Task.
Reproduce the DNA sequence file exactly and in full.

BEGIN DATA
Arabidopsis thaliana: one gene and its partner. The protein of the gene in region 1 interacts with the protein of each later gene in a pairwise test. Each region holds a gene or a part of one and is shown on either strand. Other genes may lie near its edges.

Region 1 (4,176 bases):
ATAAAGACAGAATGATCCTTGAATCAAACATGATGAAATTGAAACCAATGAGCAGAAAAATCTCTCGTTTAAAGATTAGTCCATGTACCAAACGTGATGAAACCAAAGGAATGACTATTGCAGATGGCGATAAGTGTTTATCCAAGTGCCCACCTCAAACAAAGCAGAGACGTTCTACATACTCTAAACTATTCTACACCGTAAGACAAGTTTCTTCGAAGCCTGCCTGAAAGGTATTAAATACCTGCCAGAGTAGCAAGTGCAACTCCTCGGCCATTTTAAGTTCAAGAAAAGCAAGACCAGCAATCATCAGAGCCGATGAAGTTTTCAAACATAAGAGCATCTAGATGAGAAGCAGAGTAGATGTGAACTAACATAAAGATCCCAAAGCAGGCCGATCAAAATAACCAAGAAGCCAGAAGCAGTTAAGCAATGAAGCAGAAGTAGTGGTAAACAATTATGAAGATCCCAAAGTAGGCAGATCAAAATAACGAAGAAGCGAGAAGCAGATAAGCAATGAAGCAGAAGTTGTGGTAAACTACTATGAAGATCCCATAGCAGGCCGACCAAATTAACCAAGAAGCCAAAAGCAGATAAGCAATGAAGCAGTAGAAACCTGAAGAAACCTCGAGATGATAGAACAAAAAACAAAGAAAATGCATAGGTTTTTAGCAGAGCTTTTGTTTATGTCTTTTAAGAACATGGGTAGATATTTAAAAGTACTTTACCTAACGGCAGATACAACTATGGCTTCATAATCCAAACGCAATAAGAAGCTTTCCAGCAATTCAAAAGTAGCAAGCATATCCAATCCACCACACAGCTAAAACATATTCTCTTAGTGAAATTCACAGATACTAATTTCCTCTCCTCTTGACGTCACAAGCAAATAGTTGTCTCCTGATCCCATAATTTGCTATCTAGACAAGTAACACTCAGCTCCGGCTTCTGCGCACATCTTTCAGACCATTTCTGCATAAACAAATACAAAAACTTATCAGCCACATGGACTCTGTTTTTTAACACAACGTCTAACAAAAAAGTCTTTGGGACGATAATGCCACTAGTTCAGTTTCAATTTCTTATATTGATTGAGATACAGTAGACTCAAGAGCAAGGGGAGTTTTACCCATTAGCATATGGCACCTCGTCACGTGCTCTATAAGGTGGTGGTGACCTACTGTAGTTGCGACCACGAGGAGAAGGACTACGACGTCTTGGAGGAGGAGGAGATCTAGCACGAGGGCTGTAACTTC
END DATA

Arabidopsis thaliana: one gene and its partner. The protein of the gene in region 1 interacts with the protein of each later gene in a pairwise test. Each region holds a gene or a part of one and is shown on either strand. Other genes may lie near its edges.

Region 1 (4,176 bases):
ATAAAGACAGAATGATCCTTGAATCAAACATGATGAAATTGAAACCAATGAGCAGAAAAATCTCTCGTTTAAAGATTAGTCCATGTACCAAACGTGATGAAACCAAAGGAATGACTATTGCAGATGGCGATAAGTGTTTATCCAAGTGCCCACCTCAAACAAAGCAGAGACGTTCTACATACTCTAAACTATTCTACACCGTAAGACAAGTTTCTTCGAAGCCTGCCTGAAAGGTATTAAATACCTGCCAGAGTAGCAAGTGCAACTCCTCGGCCATTTTAAGTTCAAGAAAAGCAAGACCAGCAATCATCAGAGCCGATGAAGTTTTCAAACATAAGAGCATCTAGATGAGAAGCAGAGTAGATGTGAACTAACATAAAGATCCCAAAGCAGGCCGATCAAAATAACCAAGAAGCCAGAAGCAGTTAAGCAATGAAGCAGAAGTAGTGGTAAACAATTATGAAGATCCCAAAGTAGGCAGATCAAAATAACGAAGAAGCGAGAAGCAGATAAGCAATGAAGCAGAAGTTGTGGTAAACTACTATGAAGATCCCATAGCAGGCCGACCAAATTAACCAAGAAGCCAAAAGCAGATAAGCAATGAAGCAGTAGAAACCTGAAGAAACCTCGAGATGATAGAACAAAAAACAAAGAAAATGCATAGGTTTTTAGCAGAGCTTTTGTTTATGTCTTTTAAGAACATGGGTAGATATTTAAAAGTACTTTACCTAACGGCAGATACAACTATGGCTTCATAATCCAAACGCAATAAGAAGCTTTCCAGCAATTCAAAAGTAGCAAGCATATCCAATCCACCACACAGCTAAAACATATTCTCTTAGTGAAATTCACAGATACTAATTTCCTCTCCTCTTGACGTCACAAGCAAATAGTTGTCTCCTGATCCCATAATTTGCTATCTAGACAAGTAACACTCAGCTCCGGCTTCTGCGCACATCTTTCAGACCATTTCTGCATAAACAAATACAAAAACTTATCAGCCACATGGACTCTGTTTTTTAACACAACGTCTAACAAAAAAGTCTTTGGGACGATAATGCCACTAGTTCAGTTTCAATTTCTTATATTGATTGAGATACAGTAGACTCAAGAGCAAGGGGAGTTTTACCCATTAGCATATGGCACCTCGTCACGTGCTCTATAAGGTGGTGGTGACCTACTGTAGTTGCGACCACGAGGAGAAGGACTACGACGTCTTGGAGGAGGAGGAGATCTAGCACGAGGGCTGTAACTTC